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Greene & Greene Inlay Class

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Project by Marco Cecala posted 04-22-2009 04:50 PM 3545 views 8 times favorited 5 comments Add to Favorites Watch

I recently attended an Advanced Greene & Greene Inlay class at WN Woodworks in Southern California. We did designs from actual G&G pieces, as well as projects or ideas of our own. One of the great things about William Ng and the staff, is they do all the setup and support work. All we had to do was learn inlay. They prepped background blanks, cut inlay stock, and made sure we had the correct supplies ready.

William and I are both engineers, (insert joke here). He looks at things from all different angles, and this class produced training that was the culmination of years of research. When we learned a technique, you knew that all other methods were tried, and this was the most effective process. What this did was releive me from months of trial and error to figure out the best methods of work. Maybe it’s an engineer thing, but I like the shortest way home.

Designs were drawn, then pieces were then cut from chosen materials. The puzzle pieces were then glued together, and traced on the background. Using a flexible shaft router base designed by William, we routed the background, and glued in the pieces. It was then sanded flush, or textured.

The class taught me what I need to know. Now all I need to do is practice, and apply the training to a table I’m building. I highly recommend the class. The staff and facilities are first rate, and William gets some great guest instructors too.





5 comments so far

View RBWoodworker's profile

RBWoodworker

418 posts in 2107 days


#1 posted 04-22-2009 06:52 PM

can you tell me his exact address of this school? I live in So. Cal and would like to stop by and see it myself

-- Randall Child http://www.racfurniture.com/

View dewey10000's profile

dewey10000

22 posts in 2084 days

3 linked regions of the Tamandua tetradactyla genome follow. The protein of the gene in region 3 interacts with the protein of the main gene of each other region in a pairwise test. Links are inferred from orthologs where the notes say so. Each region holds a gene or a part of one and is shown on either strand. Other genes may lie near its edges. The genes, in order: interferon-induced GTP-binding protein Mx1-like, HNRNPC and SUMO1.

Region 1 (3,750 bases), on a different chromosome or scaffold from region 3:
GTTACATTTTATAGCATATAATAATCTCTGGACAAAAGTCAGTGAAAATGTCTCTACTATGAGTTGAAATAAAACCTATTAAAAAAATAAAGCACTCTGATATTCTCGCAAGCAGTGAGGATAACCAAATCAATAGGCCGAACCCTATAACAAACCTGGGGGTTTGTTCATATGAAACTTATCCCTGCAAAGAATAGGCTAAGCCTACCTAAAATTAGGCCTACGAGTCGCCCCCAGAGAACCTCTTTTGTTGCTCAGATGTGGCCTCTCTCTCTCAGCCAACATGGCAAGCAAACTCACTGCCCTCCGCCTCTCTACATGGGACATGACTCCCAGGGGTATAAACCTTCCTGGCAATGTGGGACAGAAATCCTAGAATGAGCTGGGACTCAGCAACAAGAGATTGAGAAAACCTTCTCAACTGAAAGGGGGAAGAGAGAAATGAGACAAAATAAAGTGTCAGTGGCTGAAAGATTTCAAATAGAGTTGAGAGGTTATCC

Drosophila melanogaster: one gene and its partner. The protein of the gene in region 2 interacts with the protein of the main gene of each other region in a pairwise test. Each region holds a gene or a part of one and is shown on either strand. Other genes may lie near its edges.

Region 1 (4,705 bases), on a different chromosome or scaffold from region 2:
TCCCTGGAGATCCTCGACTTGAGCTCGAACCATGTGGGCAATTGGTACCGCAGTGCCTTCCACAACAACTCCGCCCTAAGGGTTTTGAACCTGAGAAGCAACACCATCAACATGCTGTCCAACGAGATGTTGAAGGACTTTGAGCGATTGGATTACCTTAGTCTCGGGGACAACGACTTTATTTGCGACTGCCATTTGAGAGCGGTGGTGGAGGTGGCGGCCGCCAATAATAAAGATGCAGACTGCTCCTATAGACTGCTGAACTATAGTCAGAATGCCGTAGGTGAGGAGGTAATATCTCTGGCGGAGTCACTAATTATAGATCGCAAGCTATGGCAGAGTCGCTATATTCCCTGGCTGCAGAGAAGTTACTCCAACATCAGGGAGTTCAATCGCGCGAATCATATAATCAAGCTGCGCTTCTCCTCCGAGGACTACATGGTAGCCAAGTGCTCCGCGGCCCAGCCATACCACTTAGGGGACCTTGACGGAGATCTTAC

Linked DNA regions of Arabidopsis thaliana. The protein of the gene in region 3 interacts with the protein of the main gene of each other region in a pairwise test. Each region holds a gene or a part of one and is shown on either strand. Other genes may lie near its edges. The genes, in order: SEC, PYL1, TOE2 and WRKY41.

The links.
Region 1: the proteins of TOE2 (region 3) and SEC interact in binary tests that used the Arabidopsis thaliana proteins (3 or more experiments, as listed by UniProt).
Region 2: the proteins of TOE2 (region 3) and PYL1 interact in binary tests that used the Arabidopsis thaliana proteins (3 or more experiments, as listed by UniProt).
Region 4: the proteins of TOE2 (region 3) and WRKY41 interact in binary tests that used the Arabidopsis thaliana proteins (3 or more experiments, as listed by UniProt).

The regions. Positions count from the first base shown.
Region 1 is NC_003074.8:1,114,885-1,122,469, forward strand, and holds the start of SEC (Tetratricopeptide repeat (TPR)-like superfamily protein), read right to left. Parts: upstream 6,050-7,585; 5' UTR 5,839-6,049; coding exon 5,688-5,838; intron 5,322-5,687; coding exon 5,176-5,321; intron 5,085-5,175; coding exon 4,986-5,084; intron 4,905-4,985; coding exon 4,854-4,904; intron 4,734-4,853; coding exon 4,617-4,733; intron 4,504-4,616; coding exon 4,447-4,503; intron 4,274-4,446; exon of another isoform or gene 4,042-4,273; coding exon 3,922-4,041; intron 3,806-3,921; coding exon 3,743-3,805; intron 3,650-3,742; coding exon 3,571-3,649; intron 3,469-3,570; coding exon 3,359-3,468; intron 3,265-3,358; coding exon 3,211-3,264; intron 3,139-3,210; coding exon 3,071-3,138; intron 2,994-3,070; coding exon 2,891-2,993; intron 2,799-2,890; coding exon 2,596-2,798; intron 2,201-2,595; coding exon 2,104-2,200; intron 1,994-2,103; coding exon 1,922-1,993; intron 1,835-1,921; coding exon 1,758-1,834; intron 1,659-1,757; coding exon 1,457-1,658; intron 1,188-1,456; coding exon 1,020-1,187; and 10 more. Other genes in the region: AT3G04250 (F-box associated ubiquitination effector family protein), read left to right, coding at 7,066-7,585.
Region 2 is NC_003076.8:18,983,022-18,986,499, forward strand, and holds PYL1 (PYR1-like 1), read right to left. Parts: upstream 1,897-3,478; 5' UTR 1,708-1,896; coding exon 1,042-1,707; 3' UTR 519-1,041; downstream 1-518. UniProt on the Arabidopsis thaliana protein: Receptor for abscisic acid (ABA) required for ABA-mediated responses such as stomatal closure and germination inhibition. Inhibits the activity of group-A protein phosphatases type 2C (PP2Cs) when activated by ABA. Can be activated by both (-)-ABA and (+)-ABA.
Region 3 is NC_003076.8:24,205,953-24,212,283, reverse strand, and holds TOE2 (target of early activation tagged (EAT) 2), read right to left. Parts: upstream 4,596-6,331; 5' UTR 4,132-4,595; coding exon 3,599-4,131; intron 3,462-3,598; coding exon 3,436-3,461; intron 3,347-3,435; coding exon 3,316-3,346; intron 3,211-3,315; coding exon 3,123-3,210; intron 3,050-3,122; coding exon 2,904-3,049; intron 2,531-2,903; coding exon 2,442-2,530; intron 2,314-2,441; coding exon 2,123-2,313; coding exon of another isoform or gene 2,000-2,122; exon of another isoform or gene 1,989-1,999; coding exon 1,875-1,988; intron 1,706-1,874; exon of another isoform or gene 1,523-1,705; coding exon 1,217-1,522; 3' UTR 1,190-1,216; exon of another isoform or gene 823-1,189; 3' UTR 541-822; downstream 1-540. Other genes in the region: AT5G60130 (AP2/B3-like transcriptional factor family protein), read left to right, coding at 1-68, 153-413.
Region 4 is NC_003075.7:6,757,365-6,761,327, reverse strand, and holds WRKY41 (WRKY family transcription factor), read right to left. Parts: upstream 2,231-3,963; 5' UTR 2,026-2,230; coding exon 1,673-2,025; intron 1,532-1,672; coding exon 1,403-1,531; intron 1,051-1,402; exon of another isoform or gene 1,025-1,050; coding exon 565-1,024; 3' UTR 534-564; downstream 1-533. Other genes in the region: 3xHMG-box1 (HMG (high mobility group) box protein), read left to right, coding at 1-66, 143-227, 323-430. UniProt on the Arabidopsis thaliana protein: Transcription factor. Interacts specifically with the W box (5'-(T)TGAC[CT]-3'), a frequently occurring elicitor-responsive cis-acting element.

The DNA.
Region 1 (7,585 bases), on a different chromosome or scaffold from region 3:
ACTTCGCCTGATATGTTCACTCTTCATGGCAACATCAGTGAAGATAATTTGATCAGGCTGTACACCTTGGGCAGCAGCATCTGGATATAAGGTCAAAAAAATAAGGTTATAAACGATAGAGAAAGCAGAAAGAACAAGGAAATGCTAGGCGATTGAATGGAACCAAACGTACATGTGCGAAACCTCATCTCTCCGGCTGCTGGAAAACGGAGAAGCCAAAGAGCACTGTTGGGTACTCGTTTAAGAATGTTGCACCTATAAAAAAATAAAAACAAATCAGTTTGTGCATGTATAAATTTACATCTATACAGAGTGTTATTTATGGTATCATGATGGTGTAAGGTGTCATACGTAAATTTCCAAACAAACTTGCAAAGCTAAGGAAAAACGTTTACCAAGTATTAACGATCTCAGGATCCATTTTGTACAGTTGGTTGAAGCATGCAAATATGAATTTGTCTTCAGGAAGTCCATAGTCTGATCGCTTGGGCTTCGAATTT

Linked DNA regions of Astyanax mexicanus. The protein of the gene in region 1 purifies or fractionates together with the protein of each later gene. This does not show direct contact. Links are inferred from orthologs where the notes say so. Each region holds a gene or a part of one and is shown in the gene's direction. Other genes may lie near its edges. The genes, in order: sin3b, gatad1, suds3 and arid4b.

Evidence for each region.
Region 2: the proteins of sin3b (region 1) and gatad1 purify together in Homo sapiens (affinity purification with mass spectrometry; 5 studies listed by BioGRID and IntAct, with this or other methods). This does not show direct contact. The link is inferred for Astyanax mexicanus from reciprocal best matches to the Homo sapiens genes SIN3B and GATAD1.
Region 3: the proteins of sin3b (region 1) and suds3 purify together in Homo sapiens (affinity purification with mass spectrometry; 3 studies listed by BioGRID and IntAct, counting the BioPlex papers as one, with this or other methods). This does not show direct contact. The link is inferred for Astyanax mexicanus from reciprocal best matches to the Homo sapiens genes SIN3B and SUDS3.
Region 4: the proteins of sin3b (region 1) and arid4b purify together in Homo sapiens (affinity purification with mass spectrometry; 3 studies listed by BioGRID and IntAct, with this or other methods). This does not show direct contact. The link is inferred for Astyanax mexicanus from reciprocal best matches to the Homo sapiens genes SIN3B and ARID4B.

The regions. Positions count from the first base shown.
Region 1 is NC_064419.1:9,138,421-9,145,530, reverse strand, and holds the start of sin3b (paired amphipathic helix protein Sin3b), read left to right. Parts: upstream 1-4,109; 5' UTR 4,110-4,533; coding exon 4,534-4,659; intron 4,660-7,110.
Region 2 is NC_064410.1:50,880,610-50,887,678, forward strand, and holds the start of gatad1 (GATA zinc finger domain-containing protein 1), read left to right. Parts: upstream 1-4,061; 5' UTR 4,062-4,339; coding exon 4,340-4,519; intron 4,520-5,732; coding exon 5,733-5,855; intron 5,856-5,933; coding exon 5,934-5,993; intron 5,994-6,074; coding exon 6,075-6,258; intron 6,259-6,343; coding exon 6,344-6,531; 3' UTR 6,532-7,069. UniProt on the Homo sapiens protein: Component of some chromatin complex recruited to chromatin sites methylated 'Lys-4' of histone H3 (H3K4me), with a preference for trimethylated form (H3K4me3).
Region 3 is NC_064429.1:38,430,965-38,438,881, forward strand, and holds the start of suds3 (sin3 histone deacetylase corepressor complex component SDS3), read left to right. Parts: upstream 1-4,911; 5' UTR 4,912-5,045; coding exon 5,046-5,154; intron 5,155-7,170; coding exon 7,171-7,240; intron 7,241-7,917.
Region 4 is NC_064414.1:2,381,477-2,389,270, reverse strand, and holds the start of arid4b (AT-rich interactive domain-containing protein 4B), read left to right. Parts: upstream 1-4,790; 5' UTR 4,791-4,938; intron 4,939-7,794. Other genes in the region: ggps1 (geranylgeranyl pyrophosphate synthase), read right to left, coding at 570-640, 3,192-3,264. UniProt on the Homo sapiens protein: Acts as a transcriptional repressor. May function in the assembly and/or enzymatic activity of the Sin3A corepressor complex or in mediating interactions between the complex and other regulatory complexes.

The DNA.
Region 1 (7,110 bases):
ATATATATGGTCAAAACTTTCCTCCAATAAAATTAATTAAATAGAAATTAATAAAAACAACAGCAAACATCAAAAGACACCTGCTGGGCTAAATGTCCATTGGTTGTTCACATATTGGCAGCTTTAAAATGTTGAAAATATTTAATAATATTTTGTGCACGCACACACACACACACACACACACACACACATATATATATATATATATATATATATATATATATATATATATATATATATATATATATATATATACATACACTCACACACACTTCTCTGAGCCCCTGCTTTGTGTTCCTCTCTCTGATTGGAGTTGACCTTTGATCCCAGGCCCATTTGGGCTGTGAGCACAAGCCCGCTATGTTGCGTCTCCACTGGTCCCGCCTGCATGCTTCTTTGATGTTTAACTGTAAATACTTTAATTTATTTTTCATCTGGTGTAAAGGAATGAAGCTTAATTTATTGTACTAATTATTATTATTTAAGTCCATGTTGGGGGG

#2 posted 04-22-2009 07:06 PM

How did they get the term G&G inlay class? The first inlay you show on the cover with the tulip is a Harvey Ellis design. Ellis worked with Gustov Stickley. The other inlays I can’t speak to but for sure that tulip is not a G&G work. I am building a Morris Chair with inlays and I bought a book to research those very inlays before I created my own version which is what brought it to may attention.

-- Dewey---------------------Everything is better with inlay or marquetry

View Jack Barnhill's profile

Jack Barnhill

366 posts in 2121 days


#3 posted 04-22-2009 07:46 PM

RBW – Here’s the link to the William Ng school’s website. http://www.wnwoodworks.com/
Dewey – The other 4 pictures are definetly G&G.
Marco – Your class projects are impressive. The class must be as well. I visit WN’s booths at all of the woodworking shows and wold love to take this class someday. Thanks for the review of his class.

Jack

-- Best regards, Jack -- I may not be good, but I'm slow -- www.BarnhillWoodworks.com

View dewey10000's profile

dewey10000

22 posts in 2084 days


#4 posted 04-22-2009 09:30 PM

That school appears top notch! Thanks for sharing.

-- Dewey---------------------Everything is better with inlay or marquetry

View Marco Cecala's profile

Marco Cecala

188 posts in 2788 days


#5 posted 04-22-2009 10:58 PM

Thanks for the comments. Yes Dewey, there is a mix of G&G and Stickley. My taste is towards A&C, but the chops are pretty much the same. I figured the training would cross over well, and it is true.

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